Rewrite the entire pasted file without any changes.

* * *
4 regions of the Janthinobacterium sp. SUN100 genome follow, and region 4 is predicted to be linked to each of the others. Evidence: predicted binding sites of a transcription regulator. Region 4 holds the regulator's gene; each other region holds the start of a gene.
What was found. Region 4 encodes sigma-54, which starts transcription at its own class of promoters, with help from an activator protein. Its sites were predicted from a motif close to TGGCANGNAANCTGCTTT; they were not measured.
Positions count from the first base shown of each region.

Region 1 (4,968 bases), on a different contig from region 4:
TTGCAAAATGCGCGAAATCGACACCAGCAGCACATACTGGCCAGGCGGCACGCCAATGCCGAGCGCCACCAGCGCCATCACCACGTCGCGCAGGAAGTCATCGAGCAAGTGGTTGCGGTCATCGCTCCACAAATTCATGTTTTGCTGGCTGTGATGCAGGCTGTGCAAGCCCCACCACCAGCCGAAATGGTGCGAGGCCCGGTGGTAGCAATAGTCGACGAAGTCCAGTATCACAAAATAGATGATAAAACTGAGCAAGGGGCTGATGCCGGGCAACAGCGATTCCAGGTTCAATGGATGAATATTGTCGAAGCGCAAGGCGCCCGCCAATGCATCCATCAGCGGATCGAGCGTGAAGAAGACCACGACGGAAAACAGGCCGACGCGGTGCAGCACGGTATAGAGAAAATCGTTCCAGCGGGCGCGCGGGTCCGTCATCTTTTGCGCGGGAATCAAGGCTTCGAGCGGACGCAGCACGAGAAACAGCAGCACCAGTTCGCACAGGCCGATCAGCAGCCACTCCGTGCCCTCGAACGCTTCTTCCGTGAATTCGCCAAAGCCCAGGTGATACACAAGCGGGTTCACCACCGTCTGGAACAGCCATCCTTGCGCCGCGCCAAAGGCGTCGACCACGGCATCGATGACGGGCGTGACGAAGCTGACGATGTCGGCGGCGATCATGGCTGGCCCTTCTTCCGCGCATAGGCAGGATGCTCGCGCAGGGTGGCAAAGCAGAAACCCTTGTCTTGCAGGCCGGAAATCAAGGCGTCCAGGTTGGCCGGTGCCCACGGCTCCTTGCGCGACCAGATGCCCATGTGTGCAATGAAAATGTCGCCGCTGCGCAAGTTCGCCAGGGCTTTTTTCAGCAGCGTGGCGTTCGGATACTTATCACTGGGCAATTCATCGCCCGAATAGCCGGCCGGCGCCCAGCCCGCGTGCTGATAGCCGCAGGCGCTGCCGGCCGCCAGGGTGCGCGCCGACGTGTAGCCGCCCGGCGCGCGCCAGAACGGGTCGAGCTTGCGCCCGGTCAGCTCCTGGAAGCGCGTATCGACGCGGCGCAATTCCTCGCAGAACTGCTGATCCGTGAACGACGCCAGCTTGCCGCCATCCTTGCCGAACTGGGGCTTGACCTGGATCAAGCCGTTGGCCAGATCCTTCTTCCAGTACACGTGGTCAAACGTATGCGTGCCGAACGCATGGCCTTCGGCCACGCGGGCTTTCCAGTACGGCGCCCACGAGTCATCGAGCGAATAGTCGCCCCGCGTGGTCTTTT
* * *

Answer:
4 regions of the Janthinobacterium sp. SUN100 genome follow, and region 4 is predicted to be linked to each of the others. Evidence: predicted binding sites of a transcription regulator. Region 4 holds the regulator's gene; each other region holds the start of a gene.
What was found. Region 4 encodes sigma-54, which starts transcription at its own class of promoters, with help from an activator protein. Its sites were predicted from a motif close to TGGCANGNAANCTGCTTT; they were not measured.
Positions count from the first base shown of each region.

Region 1 (4,968 bases), on a different contig from region 4:
TTGCAAAATGCGCGAAATCGACACCAGCAGCACATACTGGCCAGGCGGCACGCCAATGCCGAGCGCCACCAGCGCCATCACCACGTCGCGCAGGAAGTCATCGAGCAAGTGGTTGCGGTCATCGCTCCACAAATTCATGTTTTGCTGGCTGTGATGCAGGCTGTGCAAGCCCCACCACCAGCCGAAATGGTGCGAGGCCCGGTGGTAGCAATAGTCGACGAAGTCCAGTATCACAAAATAGATGATAAAACTGAGCAAGGGGCTGATGCCGGGCAACAGCGATTCCAGGTTCAATGGATGAATATTGTCGAAGCGCAAGGCGCCCGCCAATGCATCCATCAGCGGATCGAGCGTGAAGAAGACCACGACGGAAAACAGGCCGACGCGGTGCAGCACGGTATAGAGAAAATCGTTCCAGCGGGCGCGCGGGTCCGTCATCTTTTGCGCGGGAATCAAGGCTTCGAGCGGACGCAGCACGAGAAACAGCAGCACCAGTTCGCACAGGCCGATCAGCAGCCACTCCGTGCCCTCGAACGCTTCTTCCGTGAATTCGCCAAAGCCCAGGTGATACACAAGCGGGTTCACCACCGTCTGGAACAGCCATCCTTGCGCCGCGCCAAAGGCGTCGACCACGGCATCGATGACGGGCGTGACGAAGCTGACGATGTCGGCGGCGATCATGGCTGGCCCTTCTTCCGCGCATAGGCAGGATGCTCGCGCAGGGTGGCAAAGCAGAAACCCTTGTCTTGCAGGCCGGAAATCAAGGCGTCCAGGTTGGCCGGTGCCCACGGCTCCTTGCGCGACCAGATGCCCATGTGTGCAATGAAAATGTCGCCGCTGCGCAAGTTCGCCAGGGCTTTTTTCAGCAGCGTGGCGTTCGGATACTTATCACTGGGCAATTCATCGCCCGAATAGCCGGCCGGCGCCCAGCCCGCGTGCTGATAGCCGCAGGCGCTGCCGGCCGCCAGGGTGCGCGCCGACGTGTAGCCGCCCGGCGCGCGCCAGAACGGGTCGAGCTTGCGCCCGGTCAGCTCCTGGAAGCGCGTATCGACGCGGCGCAATTCCTCGCAGAACTGCTGATCCGTGAACGACGCCAGCTTGCCGCCATCCTTGCCGAACTGGGGCTTGACCTGGATCAAGCCGTTGGCCAGATCCTTCTTCCAGTACACGTGGTCAAACGTATGCGTGCCGAACGCATGGCCTTCGGCCACGCGGGCTTTCCAGTACGGCGCCCACGAGTCATCGAGCGAATAGTCGCCCCGCGTGGTCTTTT